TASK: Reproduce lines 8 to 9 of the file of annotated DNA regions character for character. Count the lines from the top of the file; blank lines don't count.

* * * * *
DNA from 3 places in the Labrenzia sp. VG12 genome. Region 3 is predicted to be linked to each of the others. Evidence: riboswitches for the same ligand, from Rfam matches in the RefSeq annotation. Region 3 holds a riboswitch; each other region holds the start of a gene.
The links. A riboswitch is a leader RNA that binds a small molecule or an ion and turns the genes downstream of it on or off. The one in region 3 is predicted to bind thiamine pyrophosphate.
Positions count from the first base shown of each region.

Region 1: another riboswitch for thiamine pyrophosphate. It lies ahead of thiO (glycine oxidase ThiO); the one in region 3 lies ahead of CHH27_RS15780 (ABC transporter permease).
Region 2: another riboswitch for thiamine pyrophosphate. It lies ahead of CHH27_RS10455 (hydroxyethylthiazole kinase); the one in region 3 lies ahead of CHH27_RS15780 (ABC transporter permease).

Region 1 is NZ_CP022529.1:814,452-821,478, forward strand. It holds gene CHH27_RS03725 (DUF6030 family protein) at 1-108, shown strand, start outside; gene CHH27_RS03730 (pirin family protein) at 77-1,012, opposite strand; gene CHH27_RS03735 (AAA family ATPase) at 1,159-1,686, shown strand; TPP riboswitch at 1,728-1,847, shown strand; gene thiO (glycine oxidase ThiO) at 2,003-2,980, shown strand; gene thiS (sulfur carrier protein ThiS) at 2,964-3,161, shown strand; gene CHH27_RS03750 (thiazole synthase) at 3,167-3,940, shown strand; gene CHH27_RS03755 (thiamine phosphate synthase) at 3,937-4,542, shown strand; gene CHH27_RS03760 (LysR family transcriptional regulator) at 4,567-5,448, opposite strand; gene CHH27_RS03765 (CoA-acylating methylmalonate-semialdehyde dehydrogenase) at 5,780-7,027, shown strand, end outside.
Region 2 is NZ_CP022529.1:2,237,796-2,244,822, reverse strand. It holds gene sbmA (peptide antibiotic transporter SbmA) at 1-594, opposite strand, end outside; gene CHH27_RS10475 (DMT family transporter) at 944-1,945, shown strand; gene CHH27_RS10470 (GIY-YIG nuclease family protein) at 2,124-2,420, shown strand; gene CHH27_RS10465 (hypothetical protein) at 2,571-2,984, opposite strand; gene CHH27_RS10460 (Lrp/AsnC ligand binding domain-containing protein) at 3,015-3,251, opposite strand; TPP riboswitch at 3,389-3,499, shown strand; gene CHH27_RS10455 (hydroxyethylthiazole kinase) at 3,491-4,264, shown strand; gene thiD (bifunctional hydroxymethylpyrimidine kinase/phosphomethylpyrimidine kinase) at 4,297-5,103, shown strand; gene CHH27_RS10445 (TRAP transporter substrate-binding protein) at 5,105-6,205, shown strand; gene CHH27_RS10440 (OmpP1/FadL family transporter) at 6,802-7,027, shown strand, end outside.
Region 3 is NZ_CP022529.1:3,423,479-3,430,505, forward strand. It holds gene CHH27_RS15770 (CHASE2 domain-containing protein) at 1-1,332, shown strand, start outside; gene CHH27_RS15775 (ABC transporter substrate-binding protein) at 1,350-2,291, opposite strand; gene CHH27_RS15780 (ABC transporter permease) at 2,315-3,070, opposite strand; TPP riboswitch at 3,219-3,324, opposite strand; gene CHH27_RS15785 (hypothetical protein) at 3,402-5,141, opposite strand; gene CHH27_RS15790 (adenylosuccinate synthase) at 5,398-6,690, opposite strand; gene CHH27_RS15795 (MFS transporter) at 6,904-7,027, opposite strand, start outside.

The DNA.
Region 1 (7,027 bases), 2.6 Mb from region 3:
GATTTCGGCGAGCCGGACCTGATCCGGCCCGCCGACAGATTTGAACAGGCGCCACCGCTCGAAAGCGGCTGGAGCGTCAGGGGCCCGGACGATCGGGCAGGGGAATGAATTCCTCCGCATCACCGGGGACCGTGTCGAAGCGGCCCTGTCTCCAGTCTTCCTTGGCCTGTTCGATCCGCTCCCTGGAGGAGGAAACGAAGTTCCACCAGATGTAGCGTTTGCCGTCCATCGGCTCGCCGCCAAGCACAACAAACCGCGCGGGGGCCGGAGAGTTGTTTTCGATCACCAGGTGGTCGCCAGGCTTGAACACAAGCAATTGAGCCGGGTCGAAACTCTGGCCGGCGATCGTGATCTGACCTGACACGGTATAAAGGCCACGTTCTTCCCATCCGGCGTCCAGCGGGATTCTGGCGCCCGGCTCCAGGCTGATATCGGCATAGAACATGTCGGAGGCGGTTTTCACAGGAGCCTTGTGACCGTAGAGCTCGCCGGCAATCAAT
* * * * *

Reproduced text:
Region 3 is NZ_CP022529.1:3,423,479-3,430,505, forward strand. It holds gene CHH27_RS15770 (CHASE2 domain-containing protein) at 1-1,332, shown strand, start outside; gene CHH27_RS15775 (ABC transporter substrate-binding protein) at 1,350-2,291, opposite strand; gene CHH27_RS15780 (ABC transporter permease) at 2,315-3,070, opposite strand; TPP riboswitch at 3,219-3,324, opposite strand; gene CHH27_RS15785 (hypothetical protein) at 3,402-5,141, opposite strand; gene CHH27_RS15790 (adenylosuccinate synthase) at 5,398-6,690, opposite strand; gene CHH27_RS15795 (MFS transporter) at 6,904-7,027, opposite strand, start outside.

The DNA.